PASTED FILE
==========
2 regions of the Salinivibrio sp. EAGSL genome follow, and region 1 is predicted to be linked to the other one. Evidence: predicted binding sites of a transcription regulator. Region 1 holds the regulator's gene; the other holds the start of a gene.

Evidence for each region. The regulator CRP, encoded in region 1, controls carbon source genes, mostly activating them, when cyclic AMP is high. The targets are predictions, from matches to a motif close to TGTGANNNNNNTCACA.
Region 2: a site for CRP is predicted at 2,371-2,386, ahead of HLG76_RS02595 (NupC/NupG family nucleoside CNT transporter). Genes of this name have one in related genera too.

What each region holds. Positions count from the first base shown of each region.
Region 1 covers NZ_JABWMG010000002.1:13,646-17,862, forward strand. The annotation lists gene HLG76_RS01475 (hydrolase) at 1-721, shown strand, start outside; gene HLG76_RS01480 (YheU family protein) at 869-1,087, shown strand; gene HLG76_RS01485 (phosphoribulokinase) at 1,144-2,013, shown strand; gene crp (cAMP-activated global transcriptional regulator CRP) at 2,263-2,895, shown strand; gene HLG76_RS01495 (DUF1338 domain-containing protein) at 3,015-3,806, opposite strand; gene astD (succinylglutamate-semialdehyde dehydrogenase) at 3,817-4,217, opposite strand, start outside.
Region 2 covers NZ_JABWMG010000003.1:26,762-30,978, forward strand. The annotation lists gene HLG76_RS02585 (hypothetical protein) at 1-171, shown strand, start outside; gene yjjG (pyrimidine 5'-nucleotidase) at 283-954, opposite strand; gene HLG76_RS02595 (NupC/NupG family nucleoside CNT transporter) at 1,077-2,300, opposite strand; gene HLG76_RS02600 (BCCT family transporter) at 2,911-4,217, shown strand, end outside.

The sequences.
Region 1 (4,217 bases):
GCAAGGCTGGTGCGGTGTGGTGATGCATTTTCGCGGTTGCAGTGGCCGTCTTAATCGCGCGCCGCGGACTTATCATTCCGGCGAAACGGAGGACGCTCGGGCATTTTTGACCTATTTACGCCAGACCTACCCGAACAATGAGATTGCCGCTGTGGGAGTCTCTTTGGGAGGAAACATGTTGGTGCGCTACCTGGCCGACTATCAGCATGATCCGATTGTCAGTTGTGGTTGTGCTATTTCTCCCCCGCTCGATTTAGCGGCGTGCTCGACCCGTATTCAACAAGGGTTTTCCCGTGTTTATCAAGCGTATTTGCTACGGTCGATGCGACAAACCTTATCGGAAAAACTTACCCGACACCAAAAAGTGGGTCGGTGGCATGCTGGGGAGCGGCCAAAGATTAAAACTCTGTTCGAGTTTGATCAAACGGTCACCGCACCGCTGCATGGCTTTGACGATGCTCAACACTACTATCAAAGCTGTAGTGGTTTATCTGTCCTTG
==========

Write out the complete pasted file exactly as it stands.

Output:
2 regions of the Salinivibrio sp. EAGSL genome follow, and region 1 is predicted to be linked to the other one. Evidence: predicted binding sites of a transcription regulator. Region 1 holds the regulator's gene; the other holds the start of a gene.

Evidence for each region. The regulator CRP, encoded in region 1, controls carbon source genes, mostly activating them, when cyclic AMP is high. The targets are predictions, from matches to a motif close to TGTGANNNNNNTCACA.
Region 2: a site for CRP is predicted at 2,371-2,386, ahead of HLG76_RS02595 (NupC/NupG family nucleoside CNT transporter). Genes of this name have one in related genera too.

What each region holds. Positions count from the first base shown of each region.
Region 1 covers NZ_JABWMG010000002.1:13,646-17,862, forward strand. The annotation lists gene HLG76_RS01475 (hydrolase) at 1-721, shown strand, start outside; gene HLG76_RS01480 (YheU family protein) at 869-1,087, shown strand; gene HLG76_RS01485 (phosphoribulokinase) at 1,144-2,013, shown strand; gene crp (cAMP-activated global transcriptional regulator CRP) at 2,263-2,895, shown strand; gene HLG76_RS01495 (DUF1338 domain-containing protein) at 3,015-3,806, opposite strand; gene astD (succinylglutamate-semialdehyde dehydrogenase) at 3,817-4,217, opposite strand, start outside.
Region 2 covers NZ_JABWMG010000003.1:26,762-30,978, forward strand. The annotation lists gene HLG76_RS02585 (hypothetical protein) at 1-171, shown strand, start outside; gene yjjG (pyrimidine 5'-nucleotidase) at 283-954, opposite strand; gene HLG76_RS02595 (NupC/NupG family nucleoside CNT transporter) at 1,077-2,300, opposite strand; gene HLG76_RS02600 (BCCT family transporter) at 2,911-4,217, shown strand, end outside.

The sequences.
Region 1 (4,217 bases):
GCAAGGCTGGTGCGGTGTGGTGATGCATTTTCGCGGTTGCAGTGGCCGTCTTAATCGCGCGCCGCGGACTTATCATTCCGGCGAAACGGAGGACGCTCGGGCATTTTTGACCTATTTACGCCAGACCTACCCGAACAATGAGATTGCCGCTGTGGGAGTCTCTTTGGGAGGAAACATGTTGGTGCGCTACCTGGCCGACTATCAGCATGATCCGATTGTCAGTTGTGGTTGTGCTATTTCTCCCCCGCTCGATTTAGCGGCGTGCTCGACCCGTATTCAACAAGGGTTTTCCCGTGTTTATCAAGCGTATTTGCTACGGTCGATGCGACAAACCTTATCGGAAAAACTTACCCGACACCAAAAAGTGGGTCGGTGGCATGCTGGGGAGCGGCCAAAGATTAAAACTCTGTTCGAGTTTGATCAAACGGTCACCGCACCGCTGCATGGCTTTGACGATGCTCAACACTACTATCAAAGCTGTAGTGGTTTATCTGTCCTTG